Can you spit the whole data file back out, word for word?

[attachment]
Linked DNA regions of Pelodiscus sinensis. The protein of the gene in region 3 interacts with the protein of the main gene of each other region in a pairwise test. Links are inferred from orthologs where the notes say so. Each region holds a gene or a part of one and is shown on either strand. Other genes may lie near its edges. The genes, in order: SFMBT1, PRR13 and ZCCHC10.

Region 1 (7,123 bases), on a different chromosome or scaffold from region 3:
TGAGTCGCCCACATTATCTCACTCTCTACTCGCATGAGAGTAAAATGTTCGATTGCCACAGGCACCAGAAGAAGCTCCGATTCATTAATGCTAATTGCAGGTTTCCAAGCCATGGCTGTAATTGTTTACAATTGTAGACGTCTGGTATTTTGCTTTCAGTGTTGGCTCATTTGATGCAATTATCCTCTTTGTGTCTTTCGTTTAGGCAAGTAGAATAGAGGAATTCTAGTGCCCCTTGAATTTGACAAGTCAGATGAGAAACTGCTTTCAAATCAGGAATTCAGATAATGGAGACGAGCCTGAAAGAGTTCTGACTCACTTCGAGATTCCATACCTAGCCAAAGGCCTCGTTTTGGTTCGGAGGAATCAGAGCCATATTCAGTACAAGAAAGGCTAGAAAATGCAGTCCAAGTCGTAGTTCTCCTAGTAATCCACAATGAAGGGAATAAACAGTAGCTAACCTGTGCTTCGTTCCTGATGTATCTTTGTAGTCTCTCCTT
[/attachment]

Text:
Linked DNA regions of Pelodiscus sinensis. The protein of the gene in region 3 interacts with the protein of the main gene of each other region in a pairwise test. Links are inferred from orthologs where the notes say so. Each region holds a gene or a part of one and is shown on either strand. Other genes may lie near its edges. The genes, in order: SFMBT1, PRR13 and ZCCHC10.

Region 1 (7,123 bases), on a different chromosome or scaffold from region 3:
TGAGTCGCCCACATTATCTCACTCTCTACTCGCATGAGAGTAAAATGTTCGATTGCCACAGGCACCAGAAGAAGCTCCGATTCATTAATGCTAATTGCAGGTTTCCAAGCCATGGCTGTAATTGTTTACAATTGTAGACGTCTGGTATTTTGCTTTCAGTGTTGGCTCATTTGATGCAATTATCCTCTTTGTGTCTTTCGTTTAGGCAAGTAGAATAGAGGAATTCTAGTGCCCCTTGAATTTGACAAGTCAGATGAGAAACTGCTTTCAAATCAGGAATTCAGATAATGGAGACGAGCCTGAAAGAGTTCTGACTCACTTCGAGATTCCATACCTAGCCAAAGGCCTCGTTTTGGTTCGGAGGAATCAGAGCCATATTCAGTACAAGAAAGGCTAGAAAATGCAGTCCAAGTCGTAGTTCTCCTAGTAATCCACAATGAAGGGAATAAACAGTAGCTAACCTGTGCTTCGTTCCTGATGTATCTTTGTAGTCTCTCCTT